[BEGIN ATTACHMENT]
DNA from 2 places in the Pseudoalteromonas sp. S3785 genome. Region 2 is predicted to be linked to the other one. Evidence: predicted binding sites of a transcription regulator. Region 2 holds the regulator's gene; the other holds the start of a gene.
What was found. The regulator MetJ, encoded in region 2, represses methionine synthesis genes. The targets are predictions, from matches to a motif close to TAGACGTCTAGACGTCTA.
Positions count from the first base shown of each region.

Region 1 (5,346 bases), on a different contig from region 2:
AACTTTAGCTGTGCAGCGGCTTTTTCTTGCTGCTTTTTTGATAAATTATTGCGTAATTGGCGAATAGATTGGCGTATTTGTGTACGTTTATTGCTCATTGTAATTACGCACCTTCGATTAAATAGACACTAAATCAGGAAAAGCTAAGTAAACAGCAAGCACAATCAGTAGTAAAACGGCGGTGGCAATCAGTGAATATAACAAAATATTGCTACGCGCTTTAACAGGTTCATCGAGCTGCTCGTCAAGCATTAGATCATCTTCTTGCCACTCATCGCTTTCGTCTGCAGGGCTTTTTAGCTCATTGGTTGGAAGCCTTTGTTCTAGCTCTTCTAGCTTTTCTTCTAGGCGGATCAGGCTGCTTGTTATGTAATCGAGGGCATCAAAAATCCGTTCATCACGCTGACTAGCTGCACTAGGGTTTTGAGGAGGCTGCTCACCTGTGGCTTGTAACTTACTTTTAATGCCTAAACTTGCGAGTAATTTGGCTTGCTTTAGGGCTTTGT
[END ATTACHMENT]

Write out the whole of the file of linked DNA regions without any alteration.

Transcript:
DNA from 2 places in the Pseudoalteromonas sp. S3785 genome. Region 2 is predicted to be linked to the other one. Evidence: predicted binding sites of a transcription regulator. Region 2 holds the regulator's gene; the other holds the start of a gene.
What was found. The regulator MetJ, encoded in region 2, represses methionine synthesis genes. The targets are predictions, from matches to a motif close to TAGACGTCTAGACGTCTA.
Positions count from the first base shown of each region.

Region 1 (5,346 bases), on a different contig from region 2:
AACTTTAGCTGTGCAGCGGCTTTTTCTTGCTGCTTTTTTGATAAATTATTGCGTAATTGGCGAATAGATTGGCGTATTTGTGTACGTTTATTGCTCATTGTAATTACGCACCTTCGATTAAATAGACACTAAATCAGGAAAAGCTAAGTAAACAGCAAGCACAATCAGTAGTAAAACGGCGGTGGCAATCAGTGAATATAACAAAATATTGCTACGCGCTTTAACAGGTTCATCGAGCTGCTCGTCAAGCATTAGATCATCTTCTTGCCACTCATCGCTTTCGTCTGCAGGGCTTTTTAGCTCATTGGTTGGAAGCCTTTGTTCTAGCTCTTCTAGCTTTTCTTCTAGGCGGATCAGGCTGCTTGTTATGTAATCGAGGGCATCAAAAATCCGTTCATCACGCTGACTAGCTGCACTAGGGTTTTGAGGAGGCTGCTCACCTGTGGCTTGTAACTTACTTTTAATGCCTAAACTTGCGAGTAATTTGGCTTGCTTTAGGGCTTTGT